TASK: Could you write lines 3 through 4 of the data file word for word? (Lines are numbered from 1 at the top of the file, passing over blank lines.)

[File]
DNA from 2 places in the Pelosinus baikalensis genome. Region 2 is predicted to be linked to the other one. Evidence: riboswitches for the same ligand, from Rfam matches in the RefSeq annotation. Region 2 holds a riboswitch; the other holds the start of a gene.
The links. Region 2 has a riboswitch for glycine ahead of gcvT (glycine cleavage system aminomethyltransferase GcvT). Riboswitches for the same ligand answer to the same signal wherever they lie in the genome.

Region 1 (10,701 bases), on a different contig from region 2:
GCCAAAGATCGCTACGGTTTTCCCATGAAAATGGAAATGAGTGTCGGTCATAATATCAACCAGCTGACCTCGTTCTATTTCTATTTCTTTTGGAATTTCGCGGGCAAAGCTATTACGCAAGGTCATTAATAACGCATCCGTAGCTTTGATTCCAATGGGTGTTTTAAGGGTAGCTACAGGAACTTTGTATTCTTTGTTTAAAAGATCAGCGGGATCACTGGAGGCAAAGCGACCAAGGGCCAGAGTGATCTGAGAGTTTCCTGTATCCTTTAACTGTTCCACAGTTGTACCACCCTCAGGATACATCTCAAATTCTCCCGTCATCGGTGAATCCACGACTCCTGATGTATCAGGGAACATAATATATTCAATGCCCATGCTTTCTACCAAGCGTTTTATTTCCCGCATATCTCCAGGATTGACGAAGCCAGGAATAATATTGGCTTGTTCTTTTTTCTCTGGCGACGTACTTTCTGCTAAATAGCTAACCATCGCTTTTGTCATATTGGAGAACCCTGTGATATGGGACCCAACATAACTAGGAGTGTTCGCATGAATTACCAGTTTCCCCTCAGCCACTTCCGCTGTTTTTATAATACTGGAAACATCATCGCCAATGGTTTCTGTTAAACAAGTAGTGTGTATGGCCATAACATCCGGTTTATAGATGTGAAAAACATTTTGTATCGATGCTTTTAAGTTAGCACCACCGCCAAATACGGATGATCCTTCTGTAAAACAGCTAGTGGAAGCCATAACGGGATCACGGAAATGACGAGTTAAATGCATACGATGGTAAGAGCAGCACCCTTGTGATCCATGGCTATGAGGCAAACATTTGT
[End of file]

Region 1 (10,701 bases), on a different contig from region 2:
GCCAAAGATCGCTACGGTTTTCCCATGAAAATGGAAATGAGTGTCGGTCATAATATCAACCAGCTGACCTCGTTCTATTTCTATTTCTTTTGGAATTTCGCGGGCAAAGCTATTACGCAAGGTCATTAATAACGCATCCGTAGCTTTGATTCCAATGGGTGTTTTAAGGGTAGCTACAGGAACTTTGTATTCTTTGTTTAAAAGATCAGCGGGATCACTGGAGGCAAAGCGACCAAGGGCCAGAGTGATCTGAGAGTTTCCTGTATCCTTTAACTGTTCCACAGTTGTACCACCCTCAGGATACATCTCAAATTCTCCCGTCATCGGTGAATCCACGACTCCTGATGTATCAGGGAACATAATATATTCAATGCCCATGCTTTCTACCAAGCGTTTTATTTCCCGCATATCTCCAGGATTGACGAAGCCAGGAATAATATTGGCTTGTTCTTTTTTCTCTGGCGACGTACTTTCTGCTAAATAGCTAACCATCGCTTTTGTCATATTGGAGAACCCTGTGATATGGGACCCAACATAACTAGGAGTGTTCGCATGAATTACCAGTTTCCCCTCAGCCACTTCCGCTGTTTTTATAATACTGGAAACATCATCGCCAATGGTTTCTGTTAAACAAGTAGTGTGTATGGCCATAACATCCGGTTTATAGATGTGAAAAACATTTTGTATCGATGCTTTTAAGTTAGCACCACCGCCAAATACGGATGATCCTTCTGTAAAACAGCTAGTGGAAGCCATAACGGGATCACGGAAATGACGAGTTAAATGCATACGATGGTAAGAGCAGCACCCTTGTGATCCATGGCTATGAGGCAAACATTTGT